The government’s assertion that the White Paper will serve as a record for posterity for India’s youth to know the efforts it took to undo the UPA-era damage and “restore India’s glory”, belies its anxiety that the young may not be adequately convinced about recent years’ outcomes. That may explain the curious absence of real GDP growth and employment rates in the UPA and NDA years from the data-laden paper, which even compares waste volumes processed by urban local bodies. The paper argues the UPA failed to deliver GST and use Aadhaar effectively, but the NDA embraced and delivered on both. That a few BJP States, including Gujarat, had reservations about GST and Aadhaar at the time is a lost nuance. The NDA had a resounding majority twice, but has yet to find a consilient approach to undertake critical pending factor market reforms such as on land (an ordinance approach was abandoned in 2015) and labour (new Codes are yet to kick in), while it had to backtrack on farm sector reforms. The UPA was a rainbow coalition that navigated tricky terrains such as telecom and insurance FDI liberalisation and the India-U.S. civil nuclear deal. India’s reform journey has been marked by successive governments building on past efforts, rather than reversing course, and, in hindsight, many opportunities may be considered missed or bungled. The paper seems to be an attempt to temper voters’ higher expectations from a government with a majority mandate. But a pointed finger leads to three pointing right back. It is no surprise that the White begot Black.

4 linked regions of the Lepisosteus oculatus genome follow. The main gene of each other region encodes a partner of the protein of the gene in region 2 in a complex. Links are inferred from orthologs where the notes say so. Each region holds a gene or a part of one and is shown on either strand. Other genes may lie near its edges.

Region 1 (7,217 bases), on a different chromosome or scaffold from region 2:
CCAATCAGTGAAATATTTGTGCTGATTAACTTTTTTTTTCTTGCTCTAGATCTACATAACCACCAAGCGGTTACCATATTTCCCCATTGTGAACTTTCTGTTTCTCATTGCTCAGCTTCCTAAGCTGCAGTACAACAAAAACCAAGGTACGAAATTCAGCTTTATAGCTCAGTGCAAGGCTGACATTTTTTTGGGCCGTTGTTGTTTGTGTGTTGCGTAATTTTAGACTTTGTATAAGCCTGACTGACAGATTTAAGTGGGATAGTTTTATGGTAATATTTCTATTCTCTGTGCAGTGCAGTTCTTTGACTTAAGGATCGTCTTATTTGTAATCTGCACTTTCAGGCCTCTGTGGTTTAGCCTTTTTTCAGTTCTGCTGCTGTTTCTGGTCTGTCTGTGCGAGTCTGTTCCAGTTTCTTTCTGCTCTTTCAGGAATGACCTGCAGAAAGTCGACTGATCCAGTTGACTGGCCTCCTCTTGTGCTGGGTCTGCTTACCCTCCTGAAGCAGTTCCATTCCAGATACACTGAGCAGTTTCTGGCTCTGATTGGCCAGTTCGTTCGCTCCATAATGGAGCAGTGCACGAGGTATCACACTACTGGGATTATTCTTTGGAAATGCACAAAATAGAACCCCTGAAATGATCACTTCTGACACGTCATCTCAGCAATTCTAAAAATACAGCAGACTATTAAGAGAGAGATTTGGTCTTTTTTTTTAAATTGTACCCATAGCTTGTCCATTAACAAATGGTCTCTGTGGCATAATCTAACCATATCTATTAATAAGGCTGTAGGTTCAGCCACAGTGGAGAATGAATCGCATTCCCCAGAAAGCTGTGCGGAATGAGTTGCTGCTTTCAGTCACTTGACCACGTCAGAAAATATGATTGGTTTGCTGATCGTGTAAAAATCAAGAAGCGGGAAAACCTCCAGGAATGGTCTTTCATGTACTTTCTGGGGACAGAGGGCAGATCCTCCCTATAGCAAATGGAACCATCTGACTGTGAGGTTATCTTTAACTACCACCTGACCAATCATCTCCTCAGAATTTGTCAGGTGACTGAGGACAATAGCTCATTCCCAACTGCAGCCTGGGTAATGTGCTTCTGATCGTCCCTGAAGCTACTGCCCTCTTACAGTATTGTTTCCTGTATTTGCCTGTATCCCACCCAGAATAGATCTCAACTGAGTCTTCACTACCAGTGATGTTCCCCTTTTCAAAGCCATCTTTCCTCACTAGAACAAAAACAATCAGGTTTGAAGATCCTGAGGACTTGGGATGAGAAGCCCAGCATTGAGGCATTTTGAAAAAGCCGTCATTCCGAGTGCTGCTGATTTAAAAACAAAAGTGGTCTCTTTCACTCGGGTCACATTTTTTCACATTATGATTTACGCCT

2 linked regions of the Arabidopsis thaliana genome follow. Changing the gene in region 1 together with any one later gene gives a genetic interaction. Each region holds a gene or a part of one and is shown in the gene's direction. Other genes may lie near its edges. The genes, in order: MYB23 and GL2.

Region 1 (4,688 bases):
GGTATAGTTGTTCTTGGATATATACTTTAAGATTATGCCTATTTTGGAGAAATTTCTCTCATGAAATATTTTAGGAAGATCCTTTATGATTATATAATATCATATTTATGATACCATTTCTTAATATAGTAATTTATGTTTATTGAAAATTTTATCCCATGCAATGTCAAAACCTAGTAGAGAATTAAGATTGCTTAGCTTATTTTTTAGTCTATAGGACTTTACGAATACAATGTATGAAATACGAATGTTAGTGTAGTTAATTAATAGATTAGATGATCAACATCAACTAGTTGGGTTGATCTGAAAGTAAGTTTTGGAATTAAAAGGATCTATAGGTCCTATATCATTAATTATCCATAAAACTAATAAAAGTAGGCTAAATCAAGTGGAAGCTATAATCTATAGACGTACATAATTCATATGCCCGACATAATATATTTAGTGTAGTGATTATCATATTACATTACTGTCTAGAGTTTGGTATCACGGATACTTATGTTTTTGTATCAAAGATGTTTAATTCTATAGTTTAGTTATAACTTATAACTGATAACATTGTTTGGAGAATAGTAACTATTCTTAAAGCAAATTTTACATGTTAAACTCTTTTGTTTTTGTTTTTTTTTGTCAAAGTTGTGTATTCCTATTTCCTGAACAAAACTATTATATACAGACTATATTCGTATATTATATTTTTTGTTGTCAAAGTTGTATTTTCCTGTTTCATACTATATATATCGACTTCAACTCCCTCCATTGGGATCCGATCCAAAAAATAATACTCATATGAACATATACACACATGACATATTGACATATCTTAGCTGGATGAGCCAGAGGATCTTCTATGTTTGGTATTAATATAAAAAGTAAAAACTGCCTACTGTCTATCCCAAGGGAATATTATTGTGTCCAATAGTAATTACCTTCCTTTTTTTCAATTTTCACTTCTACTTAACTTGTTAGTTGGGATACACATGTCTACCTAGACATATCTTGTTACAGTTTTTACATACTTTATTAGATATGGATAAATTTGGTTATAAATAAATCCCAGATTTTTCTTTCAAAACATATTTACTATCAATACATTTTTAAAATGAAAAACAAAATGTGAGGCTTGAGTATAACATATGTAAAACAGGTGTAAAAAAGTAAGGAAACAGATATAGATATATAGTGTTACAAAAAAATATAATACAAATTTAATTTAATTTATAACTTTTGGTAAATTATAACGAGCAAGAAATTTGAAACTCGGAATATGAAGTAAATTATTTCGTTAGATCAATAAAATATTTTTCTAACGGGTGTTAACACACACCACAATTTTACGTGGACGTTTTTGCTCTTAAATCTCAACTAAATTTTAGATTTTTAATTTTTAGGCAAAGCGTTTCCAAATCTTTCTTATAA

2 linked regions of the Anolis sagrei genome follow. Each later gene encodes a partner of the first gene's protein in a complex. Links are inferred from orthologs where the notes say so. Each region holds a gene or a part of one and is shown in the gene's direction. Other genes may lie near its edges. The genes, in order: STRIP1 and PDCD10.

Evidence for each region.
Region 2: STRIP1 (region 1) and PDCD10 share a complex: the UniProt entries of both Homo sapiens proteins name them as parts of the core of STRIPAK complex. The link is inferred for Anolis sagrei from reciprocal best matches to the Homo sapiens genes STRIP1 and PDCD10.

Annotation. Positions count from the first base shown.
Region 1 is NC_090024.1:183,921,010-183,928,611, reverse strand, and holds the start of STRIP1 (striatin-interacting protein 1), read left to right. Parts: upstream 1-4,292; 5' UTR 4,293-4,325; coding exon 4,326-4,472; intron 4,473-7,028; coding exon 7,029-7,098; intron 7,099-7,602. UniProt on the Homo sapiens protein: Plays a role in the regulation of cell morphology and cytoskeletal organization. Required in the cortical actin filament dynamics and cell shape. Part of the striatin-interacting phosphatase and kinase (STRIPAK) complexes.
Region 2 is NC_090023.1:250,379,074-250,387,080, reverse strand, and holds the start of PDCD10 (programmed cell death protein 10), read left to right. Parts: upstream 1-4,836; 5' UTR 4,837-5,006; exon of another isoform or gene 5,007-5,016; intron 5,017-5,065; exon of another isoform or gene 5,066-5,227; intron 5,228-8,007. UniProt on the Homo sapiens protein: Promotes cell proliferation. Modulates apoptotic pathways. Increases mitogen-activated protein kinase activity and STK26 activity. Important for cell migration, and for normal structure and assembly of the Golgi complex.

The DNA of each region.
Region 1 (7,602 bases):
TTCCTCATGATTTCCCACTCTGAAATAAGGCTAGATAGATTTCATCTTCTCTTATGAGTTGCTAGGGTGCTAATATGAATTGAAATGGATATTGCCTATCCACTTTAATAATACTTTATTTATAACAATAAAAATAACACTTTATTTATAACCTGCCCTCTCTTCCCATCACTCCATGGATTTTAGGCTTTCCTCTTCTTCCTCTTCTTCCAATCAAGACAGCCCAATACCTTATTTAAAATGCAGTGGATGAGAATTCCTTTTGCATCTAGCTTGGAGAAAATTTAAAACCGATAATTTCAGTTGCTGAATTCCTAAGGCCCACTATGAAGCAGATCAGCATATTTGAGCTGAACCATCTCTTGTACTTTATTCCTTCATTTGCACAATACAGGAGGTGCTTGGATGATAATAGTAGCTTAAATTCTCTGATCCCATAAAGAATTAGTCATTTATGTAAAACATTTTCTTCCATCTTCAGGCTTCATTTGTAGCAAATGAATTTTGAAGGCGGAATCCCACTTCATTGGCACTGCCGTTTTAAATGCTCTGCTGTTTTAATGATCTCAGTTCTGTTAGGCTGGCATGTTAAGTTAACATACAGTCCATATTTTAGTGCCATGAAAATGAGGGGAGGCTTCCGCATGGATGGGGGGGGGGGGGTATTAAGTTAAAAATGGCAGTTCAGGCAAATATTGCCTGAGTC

February 12, 2024

Three Ratnas

Honour to Rao, Swaminathan and Charan Singh is well-deserved and politically timed It should also spur introspection


The timing — ahead of Lok Sabha polls — of the Narendra Modi government’s decision to confer the Bharat Ratna on Chaudhary Charan Singh and PV Narasimha Rao, both former prime ministers, may be political. While the first was a leading anti-Congress voice from the late Sixties to the mid-Eighties, the latter is someone whom the current ruling dispensation has sought to portray as having gotten a raw deal from the grand old party. But there is no doubt that both — and the third recipient of the honour, the agricultural scientist, MS Swaminathan –- fully deserve the nation’s highest civilian award. Narasimha Rao was the father of India’s economic reforms. The success of the policy changes he unveiled in 1991 — opening up the economy to the world and private investment, both domestic and foreign — can be measured not only by the country’s GDP growing some 13-fold, from $270 billion to $3.5 trillion, since then, but also by subsequent governments not really reversing direction.


While Rao’s market-oriented liberalisation measures unleashed the “animal spirits” of entrepreneurs in India, the other two men were messiahs, no less, for the farmers of Bharat. Charan Singh’s three landmark pieces of legislation in Uttar Pradesh — dismantling the zamindari system of intermediaries between the cultivator and the state, enabling consolidation of fragmented holdings, and enforcing land ceiling — transformed the agricultural economy of northern India during the 1950s and 1960s. It helped create a new socially and politically empowered middle peasant class in the region. Their economic fortunes rose with the Green Revolution, whose key architect was Swaminathan. He was the first to recognise the potential of the new high-yielding wheat and rice varieties — less tall with strong stems that responded well to more fertiliser application and didn’t bend when their ears were heavy with well-filled grains — and growing them in India. He also strengthened the national agricultural research system (NARS) that has helped boost yields in other crops as well, including through breeding of varieties resistant to pests, diseases and abiotic stresses.